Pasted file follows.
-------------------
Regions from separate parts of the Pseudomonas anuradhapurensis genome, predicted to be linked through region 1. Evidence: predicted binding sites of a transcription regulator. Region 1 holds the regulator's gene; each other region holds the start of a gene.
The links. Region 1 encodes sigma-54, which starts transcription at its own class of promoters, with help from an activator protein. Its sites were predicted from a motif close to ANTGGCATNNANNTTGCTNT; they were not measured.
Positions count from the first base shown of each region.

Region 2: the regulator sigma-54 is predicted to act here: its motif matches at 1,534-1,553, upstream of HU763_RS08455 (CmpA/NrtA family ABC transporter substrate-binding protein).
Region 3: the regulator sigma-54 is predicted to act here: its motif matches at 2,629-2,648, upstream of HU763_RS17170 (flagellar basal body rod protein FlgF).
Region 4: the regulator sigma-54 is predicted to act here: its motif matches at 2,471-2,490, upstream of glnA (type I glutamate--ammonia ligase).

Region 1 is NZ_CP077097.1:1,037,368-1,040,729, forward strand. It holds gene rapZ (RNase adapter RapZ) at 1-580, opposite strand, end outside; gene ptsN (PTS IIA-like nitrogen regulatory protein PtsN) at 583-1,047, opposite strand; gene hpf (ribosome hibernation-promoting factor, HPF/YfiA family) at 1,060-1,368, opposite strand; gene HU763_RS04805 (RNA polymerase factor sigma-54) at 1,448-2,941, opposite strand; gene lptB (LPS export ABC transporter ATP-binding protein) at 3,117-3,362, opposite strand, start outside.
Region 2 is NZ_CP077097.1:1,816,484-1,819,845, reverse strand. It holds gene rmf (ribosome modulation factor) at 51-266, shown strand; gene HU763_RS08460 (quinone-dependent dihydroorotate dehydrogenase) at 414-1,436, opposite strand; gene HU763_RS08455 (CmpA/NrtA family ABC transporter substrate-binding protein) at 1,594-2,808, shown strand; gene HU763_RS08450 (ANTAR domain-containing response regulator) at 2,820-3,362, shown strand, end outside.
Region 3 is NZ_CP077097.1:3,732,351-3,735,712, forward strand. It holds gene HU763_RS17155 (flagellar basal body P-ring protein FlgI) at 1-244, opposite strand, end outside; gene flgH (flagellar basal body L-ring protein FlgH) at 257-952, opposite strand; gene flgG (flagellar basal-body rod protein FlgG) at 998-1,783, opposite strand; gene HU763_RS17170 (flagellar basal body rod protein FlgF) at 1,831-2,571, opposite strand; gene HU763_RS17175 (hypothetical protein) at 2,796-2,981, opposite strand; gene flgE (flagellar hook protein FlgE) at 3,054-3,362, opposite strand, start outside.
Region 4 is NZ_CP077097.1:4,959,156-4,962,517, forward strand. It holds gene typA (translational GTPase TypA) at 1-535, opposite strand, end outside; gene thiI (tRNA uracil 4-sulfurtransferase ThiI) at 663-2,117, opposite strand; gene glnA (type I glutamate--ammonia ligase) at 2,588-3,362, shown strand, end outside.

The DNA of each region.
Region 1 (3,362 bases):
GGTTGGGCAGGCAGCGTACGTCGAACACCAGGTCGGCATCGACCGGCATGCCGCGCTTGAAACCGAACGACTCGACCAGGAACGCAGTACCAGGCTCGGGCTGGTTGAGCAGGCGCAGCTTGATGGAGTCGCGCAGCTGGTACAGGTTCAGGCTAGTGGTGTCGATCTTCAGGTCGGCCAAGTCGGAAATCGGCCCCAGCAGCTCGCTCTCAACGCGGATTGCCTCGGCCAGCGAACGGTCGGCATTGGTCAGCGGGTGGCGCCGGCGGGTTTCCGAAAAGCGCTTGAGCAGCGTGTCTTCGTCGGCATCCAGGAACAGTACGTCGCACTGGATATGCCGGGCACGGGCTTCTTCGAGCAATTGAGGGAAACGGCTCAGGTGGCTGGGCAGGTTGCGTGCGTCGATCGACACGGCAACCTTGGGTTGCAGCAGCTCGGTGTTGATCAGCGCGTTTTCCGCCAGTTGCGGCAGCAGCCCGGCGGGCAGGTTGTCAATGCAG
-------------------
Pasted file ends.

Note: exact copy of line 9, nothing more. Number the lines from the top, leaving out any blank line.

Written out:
Region 3 is NZ_CP077097.1:3,732,351-3,735,712, forward strand. It holds gene HU763_RS17155 (flagellar basal body P-ring protein FlgI) at 1-244, opposite strand, end outside; gene flgH (flagellar basal body L-ring protein FlgH) at 257-952, opposite strand; gene flgG (flagellar basal-body rod protein FlgG) at 998-1,783, opposite strand; gene HU763_RS17170 (flagellar basal body rod protein FlgF) at 1,831-2,571, opposite strand; gene HU763_RS17175 (hypothetical protein) at 2,796-2,981, opposite strand; gene flgE (flagellar hook protein FlgE) at 3,054-3,362, opposite strand, start outside.